Toronto's City Council voted unanimously Wednesday to ban pet shops from selling dogs and cats unless the animals come from shelters or rescue groups.
The move comes after authorities seized more than 500 dogs from a Quebec puppy mill in what could represent the largest case of animal cruelty in Quebec's history.
The animals are now in the care of the Humane Society. Many of them are suffering from skin and respiratory problems. A representative of the society said the operation involved some of the worst conditions she'd ever seen.
Eighty-nine lots of former Kentucky first lady Phyllis George's possessions will be auctioned off this weekend in Asheville, N.C. George approached the auction house to sell her collection, which includes quilts, paintings and Derby hats, said Karen Swager of Brunk Auctions. Most of the items were collected by George while she was Kentucky's first lady.
U.S. Attorney General Eric Holder declared in federal court records filed Tuesday that certain evidence in a terrorism case against two Iraqi refugees who had been living in Bowling Green would harm national security if disclosed publicly.
American diplomats just walked out of the United Nations General Assembly after hearing Iranian President Mahmoud Ahmadinejad ask what to him is a rhetorical question: who used "the mysterious Sept. 11 incident as a pretext to attack Afghanistan and Iraq?"
The Kenton County School Board passed a working budget for the 2011/2012 fiscal year Sept. 12 with expenditures expected to exceed revenue by $3.2 million. “This is something we knew was coming, something we need to prepare for now,” Kenton County Schools executive director of finance Kelley Gamble told board members while presenting his report.
The gap in household income between whites and African-Americans is wider in Greater Cincinnati and Northern Kentucky than it is across the United States as a whole. New U.S. Census Bureau estimates released today show that the local median household income for blacks locally in 2010 was $29,705 compared to $55,277 for whites only (not including white Hispanics).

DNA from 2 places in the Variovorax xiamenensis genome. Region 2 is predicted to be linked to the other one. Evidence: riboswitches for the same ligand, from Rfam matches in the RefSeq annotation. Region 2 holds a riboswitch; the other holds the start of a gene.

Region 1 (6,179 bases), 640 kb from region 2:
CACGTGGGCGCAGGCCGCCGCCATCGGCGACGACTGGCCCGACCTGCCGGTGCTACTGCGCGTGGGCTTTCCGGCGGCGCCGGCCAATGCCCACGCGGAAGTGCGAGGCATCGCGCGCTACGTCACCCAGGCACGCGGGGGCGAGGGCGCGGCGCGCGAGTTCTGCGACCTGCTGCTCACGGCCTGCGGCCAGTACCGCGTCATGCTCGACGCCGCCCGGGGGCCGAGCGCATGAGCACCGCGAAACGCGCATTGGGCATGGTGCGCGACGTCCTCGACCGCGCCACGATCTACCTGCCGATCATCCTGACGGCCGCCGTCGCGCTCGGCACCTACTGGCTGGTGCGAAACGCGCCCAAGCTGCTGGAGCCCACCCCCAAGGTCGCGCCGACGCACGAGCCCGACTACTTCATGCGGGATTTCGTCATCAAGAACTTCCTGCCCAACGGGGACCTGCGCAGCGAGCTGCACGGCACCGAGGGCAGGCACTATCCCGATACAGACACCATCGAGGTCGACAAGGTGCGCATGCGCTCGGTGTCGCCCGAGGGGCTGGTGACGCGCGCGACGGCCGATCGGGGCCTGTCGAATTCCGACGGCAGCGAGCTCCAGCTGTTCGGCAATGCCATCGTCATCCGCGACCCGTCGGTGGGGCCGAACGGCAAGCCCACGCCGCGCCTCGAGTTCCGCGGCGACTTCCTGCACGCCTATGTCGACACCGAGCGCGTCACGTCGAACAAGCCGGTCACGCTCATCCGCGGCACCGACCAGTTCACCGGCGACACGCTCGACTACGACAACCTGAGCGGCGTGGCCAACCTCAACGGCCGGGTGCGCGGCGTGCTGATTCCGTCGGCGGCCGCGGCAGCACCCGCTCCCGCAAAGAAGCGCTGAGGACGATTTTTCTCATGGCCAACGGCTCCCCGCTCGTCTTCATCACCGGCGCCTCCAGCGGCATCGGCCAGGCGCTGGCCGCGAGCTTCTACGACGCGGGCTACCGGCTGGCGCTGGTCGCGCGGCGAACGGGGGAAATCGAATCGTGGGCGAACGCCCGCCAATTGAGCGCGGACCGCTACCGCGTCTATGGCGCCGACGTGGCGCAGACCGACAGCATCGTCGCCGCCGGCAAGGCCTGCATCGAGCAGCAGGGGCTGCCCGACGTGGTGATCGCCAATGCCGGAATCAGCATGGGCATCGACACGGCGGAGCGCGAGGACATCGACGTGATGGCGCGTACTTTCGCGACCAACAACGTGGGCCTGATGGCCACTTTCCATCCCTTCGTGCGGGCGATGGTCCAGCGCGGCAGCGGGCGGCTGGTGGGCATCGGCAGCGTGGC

Scott County’s young population, location and overall quality of life are each factors that promise its torrid population growth likely will continue for decades to come, said Kentucky’s top demographer. Last week, the Kentucky State Data Center located at the University of Louisville released its population projections through 2050, and Scott County is expected to remain among the state’s fastest-growing counties, said Michael Price, Kentucky state demographer.
Federal regulators are moving closer to implementing new safety standards for table saws. Every year, several thousand Americans cut off their fingers using the tools.
Engineers at the Consumer Product Safety Commission, a federal agency tasked with ensuring safety standards on a range of consumer products, say almost all of those injuries could be prevented with a better safety brake system.
Currently, such a brake is only available on one brand of table saw, called SawStop, but the vast majority of saws sold today don't have the safety brake.
When Georgetown filmmaker Michael Crisp made his documentary The Very Worst Thing about the 1958 school bus crash in Prestonsburg, he was intrigued by another local story, the 62-year-old unsolved murder of Muriel Baldridge. That killing, the resulting investigation and trials are the subject of Crisp’s first book, Murder in the Mountains: The Muriel Baldridge Story.
An advocacy group has asked federal officials to investigate a case in which a Letcher County man says he was viciously beaten in Harlan County because he is gay. Two men have been charged in state court with attempted murder and two women have been charged with complicity to commit attempted murder stemming from the April beating of Kevin Pennington.